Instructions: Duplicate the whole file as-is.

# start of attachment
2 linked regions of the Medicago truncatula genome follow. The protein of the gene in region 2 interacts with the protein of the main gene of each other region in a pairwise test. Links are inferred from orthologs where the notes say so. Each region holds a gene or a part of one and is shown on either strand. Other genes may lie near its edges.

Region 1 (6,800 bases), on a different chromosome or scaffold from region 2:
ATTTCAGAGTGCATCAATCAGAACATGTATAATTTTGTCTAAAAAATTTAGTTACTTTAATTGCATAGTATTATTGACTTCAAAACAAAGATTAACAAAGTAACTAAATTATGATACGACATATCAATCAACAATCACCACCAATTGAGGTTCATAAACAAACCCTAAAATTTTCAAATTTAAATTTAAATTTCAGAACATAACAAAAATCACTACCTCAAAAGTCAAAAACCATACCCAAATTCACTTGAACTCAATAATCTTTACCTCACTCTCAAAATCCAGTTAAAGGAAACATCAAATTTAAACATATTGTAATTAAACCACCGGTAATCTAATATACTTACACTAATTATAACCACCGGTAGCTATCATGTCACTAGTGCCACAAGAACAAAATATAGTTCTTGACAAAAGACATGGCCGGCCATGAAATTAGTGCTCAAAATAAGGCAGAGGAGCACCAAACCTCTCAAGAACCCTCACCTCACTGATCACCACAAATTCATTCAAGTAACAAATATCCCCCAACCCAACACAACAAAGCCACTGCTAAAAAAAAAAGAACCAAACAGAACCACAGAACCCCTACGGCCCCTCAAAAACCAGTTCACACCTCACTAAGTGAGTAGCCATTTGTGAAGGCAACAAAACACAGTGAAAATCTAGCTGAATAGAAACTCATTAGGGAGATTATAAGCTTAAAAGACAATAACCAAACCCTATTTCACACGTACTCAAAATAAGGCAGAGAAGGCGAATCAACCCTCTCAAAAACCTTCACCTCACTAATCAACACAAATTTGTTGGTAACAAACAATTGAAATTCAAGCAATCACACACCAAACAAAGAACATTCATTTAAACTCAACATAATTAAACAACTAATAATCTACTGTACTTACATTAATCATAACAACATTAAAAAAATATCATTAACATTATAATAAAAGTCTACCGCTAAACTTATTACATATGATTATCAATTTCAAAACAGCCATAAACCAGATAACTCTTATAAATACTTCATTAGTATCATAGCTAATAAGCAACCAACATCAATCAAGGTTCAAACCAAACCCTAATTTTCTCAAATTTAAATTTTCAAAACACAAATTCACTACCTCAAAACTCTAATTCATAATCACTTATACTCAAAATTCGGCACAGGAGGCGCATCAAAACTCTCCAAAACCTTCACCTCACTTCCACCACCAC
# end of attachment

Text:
2 linked regions of the Medicago truncatula genome follow. The protein of the gene in region 2 interacts with the protein of the main gene of each other region in a pairwise test. Links are inferred from orthologs where the notes say so. Each region holds a gene or a part of one and is shown on either strand. Other genes may lie near its edges.

Region 1 (6,800 bases), on a different chromosome or scaffold from region 2:
ATTTCAGAGTGCATCAATCAGAACATGTATAATTTTGTCTAAAAAATTTAGTTACTTTAATTGCATAGTATTATTGACTTCAAAACAAAGATTAACAAAGTAACTAAATTATGATACGACATATCAATCAACAATCACCACCAATTGAGGTTCATAAACAAACCCTAAAATTTTCAAATTTAAATTTAAATTTCAGAACATAACAAAAATCACTACCTCAAAAGTCAAAAACCATACCCAAATTCACTTGAACTCAATAATCTTTACCTCACTCTCAAAATCCAGTTAAAGGAAACATCAAATTTAAACATATTGTAATTAAACCACCGGTAATCTAATATACTTACACTAATTATAACCACCGGTAGCTATCATGTCACTAGTGCCACAAGAACAAAATATAGTTCTTGACAAAAGACATGGCCGGCCATGAAATTAGTGCTCAAAATAAGGCAGAGGAGCACCAAACCTCTCAAGAACCCTCACCTCACTGATCACCACAAATTCATTCAAGTAACAAATATCCCCCAACCCAACACAACAAAGCCACTGCTAAAAAAAAAAGAACCAAACAGAACCACAGAACCCCTACGGCCCCTCAAAAACCAGTTCACACCTCACTAAGTGAGTAGCCATTTGTGAAGGCAACAAAACACAGTGAAAATCTAGCTGAATAGAAACTCATTAGGGAGATTATAAGCTTAAAAGACAATAACCAAACCCTATTTCACACGTACTCAAAATAAGGCAGAGAAGGCGAATCAACCCTCTCAAAAACCTTCACCTCACTAATCAACACAAATTTGTTGGTAACAAACAATTGAAATTCAAGCAATCACACACCAAACAAAGAACATTCATTTAAACTCAACATAATTAAACAACTAATAATCTACTGTACTTACATTAATCATAACAACATTAAAAAAATATCATTAACATTATAATAAAAGTCTACCGCTAAACTTATTACATATGATTATCAATTTCAAAACAGCCATAAACCAGATAACTCTTATAAATACTTCATTAGTATCATAGCTAATAAGCAACCAACATCAATCAAGGTTCAAACCAAACCCTAATTTTCTCAAATTTAAATTTTCAAAACACAAATTCACTACCTCAAAACTCTAATTCATAATCACTTATACTCAAAATTCGGCACAGGAGGCGCATCAAAACTCTCCAAAACCTTCACCTCACTTCCACCACCAC